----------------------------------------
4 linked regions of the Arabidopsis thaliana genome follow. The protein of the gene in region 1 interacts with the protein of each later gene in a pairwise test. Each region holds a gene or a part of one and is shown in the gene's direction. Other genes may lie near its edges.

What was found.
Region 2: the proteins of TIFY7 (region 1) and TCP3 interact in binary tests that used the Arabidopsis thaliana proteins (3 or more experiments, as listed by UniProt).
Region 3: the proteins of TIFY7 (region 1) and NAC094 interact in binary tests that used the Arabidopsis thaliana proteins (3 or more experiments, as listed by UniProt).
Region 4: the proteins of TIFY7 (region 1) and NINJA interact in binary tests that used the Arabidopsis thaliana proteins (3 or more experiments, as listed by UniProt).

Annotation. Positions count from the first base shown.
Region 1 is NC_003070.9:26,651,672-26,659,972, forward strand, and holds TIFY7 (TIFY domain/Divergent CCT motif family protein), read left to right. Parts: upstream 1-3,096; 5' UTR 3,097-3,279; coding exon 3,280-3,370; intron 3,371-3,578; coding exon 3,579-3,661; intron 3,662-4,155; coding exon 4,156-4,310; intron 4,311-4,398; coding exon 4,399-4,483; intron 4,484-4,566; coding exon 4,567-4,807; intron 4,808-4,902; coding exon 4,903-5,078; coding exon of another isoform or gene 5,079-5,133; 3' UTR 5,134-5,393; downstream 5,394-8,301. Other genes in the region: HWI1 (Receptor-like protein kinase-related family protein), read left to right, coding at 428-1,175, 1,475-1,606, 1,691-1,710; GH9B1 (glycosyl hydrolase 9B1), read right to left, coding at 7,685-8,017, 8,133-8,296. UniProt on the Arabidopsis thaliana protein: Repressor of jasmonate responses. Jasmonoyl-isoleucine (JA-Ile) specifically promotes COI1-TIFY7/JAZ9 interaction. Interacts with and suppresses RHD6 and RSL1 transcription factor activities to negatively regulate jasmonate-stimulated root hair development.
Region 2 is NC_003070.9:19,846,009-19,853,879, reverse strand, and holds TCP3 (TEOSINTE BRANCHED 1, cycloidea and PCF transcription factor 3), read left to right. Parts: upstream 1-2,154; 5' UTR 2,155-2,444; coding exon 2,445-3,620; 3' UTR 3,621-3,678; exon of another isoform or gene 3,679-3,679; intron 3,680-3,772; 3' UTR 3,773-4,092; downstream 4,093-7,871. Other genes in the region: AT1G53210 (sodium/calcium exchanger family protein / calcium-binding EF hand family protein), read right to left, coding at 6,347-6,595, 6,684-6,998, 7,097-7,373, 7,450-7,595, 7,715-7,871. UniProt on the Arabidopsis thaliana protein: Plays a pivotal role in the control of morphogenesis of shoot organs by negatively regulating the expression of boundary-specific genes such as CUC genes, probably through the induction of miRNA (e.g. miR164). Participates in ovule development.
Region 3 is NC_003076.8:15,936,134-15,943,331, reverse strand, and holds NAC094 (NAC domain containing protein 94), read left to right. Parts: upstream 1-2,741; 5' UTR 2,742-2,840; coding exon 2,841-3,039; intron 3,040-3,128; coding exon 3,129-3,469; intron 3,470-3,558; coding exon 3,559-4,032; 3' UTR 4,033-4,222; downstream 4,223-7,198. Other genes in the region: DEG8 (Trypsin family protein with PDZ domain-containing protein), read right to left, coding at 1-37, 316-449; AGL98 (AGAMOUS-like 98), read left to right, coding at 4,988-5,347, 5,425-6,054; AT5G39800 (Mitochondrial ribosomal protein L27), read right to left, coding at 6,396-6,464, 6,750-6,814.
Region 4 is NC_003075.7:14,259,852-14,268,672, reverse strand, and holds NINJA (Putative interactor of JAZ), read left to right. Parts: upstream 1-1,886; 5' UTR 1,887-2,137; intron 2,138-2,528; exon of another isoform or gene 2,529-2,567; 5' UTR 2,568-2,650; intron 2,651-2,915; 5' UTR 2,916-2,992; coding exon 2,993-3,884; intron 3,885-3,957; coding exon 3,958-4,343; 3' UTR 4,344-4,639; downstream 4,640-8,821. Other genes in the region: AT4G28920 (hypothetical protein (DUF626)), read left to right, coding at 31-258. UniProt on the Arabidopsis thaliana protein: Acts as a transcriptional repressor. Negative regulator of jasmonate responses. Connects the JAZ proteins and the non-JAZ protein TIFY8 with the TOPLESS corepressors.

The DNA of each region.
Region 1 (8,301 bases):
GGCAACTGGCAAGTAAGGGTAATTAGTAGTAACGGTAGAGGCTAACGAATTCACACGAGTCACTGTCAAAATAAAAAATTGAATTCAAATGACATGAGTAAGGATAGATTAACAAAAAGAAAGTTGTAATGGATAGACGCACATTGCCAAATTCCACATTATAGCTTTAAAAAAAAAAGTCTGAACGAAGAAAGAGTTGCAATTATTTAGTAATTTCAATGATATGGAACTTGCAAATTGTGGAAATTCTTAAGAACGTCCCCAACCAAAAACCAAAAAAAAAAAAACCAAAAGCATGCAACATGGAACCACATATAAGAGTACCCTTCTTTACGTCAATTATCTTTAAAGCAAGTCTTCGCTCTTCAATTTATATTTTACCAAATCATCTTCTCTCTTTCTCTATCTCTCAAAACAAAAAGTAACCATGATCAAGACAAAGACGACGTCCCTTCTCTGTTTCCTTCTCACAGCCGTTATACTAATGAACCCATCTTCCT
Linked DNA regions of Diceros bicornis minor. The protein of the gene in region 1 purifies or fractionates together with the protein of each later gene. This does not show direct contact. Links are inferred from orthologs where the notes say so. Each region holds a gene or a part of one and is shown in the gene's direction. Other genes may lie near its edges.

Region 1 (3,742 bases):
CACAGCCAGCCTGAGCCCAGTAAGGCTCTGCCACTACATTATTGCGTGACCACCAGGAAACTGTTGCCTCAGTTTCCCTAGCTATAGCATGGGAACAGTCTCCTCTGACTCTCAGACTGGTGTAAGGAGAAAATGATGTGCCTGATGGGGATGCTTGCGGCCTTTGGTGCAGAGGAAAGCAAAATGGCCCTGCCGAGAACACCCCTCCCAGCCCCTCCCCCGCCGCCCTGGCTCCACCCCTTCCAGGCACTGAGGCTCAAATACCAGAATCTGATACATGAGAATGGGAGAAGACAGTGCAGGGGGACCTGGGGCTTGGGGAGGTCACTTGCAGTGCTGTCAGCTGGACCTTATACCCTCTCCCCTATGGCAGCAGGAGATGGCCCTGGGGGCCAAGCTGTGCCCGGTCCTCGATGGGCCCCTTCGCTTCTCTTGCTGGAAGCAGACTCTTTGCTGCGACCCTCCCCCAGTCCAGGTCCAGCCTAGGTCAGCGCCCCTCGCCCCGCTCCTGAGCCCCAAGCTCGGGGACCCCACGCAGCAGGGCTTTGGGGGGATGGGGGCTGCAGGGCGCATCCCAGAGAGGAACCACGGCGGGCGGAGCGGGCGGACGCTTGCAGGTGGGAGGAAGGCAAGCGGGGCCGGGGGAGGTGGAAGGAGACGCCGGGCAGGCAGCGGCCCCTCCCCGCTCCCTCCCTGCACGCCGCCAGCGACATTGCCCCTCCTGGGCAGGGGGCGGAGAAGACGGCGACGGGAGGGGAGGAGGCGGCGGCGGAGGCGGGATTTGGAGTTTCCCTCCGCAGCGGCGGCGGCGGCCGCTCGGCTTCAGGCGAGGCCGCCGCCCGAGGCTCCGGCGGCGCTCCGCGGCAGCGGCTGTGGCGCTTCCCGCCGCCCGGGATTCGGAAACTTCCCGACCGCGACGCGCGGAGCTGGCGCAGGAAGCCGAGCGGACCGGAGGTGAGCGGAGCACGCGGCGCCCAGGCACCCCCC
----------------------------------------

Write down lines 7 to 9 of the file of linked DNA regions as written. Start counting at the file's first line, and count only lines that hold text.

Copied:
Region 1 is NC_003070.9:26,651,672-26,659,972, forward strand, and holds TIFY7 (TIFY domain/Divergent CCT motif family protein), read left to right. Parts: upstream 1-3,096; 5' UTR 3,097-3,279; coding exon 3,280-3,370; intron 3,371-3,578; coding exon 3,579-3,661; intron 3,662-4,155; coding exon 4,156-4,310; intron 4,311-4,398; coding exon 4,399-4,483; intron 4,484-4,566; coding exon 4,567-4,807; intron 4,808-4,902; coding exon 4,903-5,078; coding exon of another isoform or gene 5,079-5,133; 3' UTR 5,134-5,393; downstream 5,394-8,301. Other genes in the region: HWI1 (Receptor-like protein kinase-related family protein), read left to right, coding at 428-1,175, 1,475-1,606, 1,691-1,710; GH9B1 (glycosyl hydrolase 9B1), read right to left, coding at 7,685-8,017, 8,133-8,296. UniProt on the Arabidopsis thaliana protein: Repressor of jasmonate responses. Jasmonoyl-isoleucine (JA-Ile) specifically promotes COI1-TIFY7/JAZ9 interaction. Interacts with and suppresses RHD6 and RSL1 transcription factor activities to negatively regulate jasmonate-stimulated root hair development.
Region 2 is NC_003070.9:19,846,009-19,853,879, reverse strand, and holds TCP3 (TEOSINTE BRANCHED 1, cycloidea and PCF transcription factor 3), read left to right. Parts: upstream 1-2,154; 5' UTR 2,155-2,444; coding exon 2,445-3,620; 3' UTR 3,621-3,678; exon of another isoform or gene 3,679-3,679; intron 3,680-3,772; 3' UTR 3,773-4,092; downstream 4,093-7,871. Other genes in the region: AT1G53210 (sodium/calcium exchanger family protein / calcium-binding EF hand family protein), read right to left, coding at 6,347-6,595, 6,684-6,998, 7,097-7,373, 7,450-7,595, 7,715-7,871. UniProt on the Arabidopsis thaliana protein: Plays a pivotal role in the control of morphogenesis of shoot organs by negatively regulating the expression of boundary-specific genes such as CUC genes, probably through the induction of miRNA (e.g. miR164). Participates in ovule development.
Region 3 is NC_003076.8:15,936,134-15,943,331, reverse strand, and holds NAC094 (NAC domain containing protein 94), read left to right. Parts: upstream 1-2,741; 5' UTR 2,742-2,840; coding exon 2,841-3,039; intron 3,040-3,128; coding exon 3,129-3,469; intron 3,470-3,558; coding exon 3,559-4,032; 3' UTR 4,033-4,222; downstream 4,223-7,198. Other genes in the region: DEG8 (Trypsin family protein with PDZ domain-containing protein), read right to left, coding at 1-37, 316-449; AGL98 (AGAMOUS-like 98), read left to right, coding at 4,988-5,347, 5,425-6,054; AT5G39800 (Mitochondrial ribosomal protein L27), read right to left, coding at 6,396-6,464, 6,750-6,814.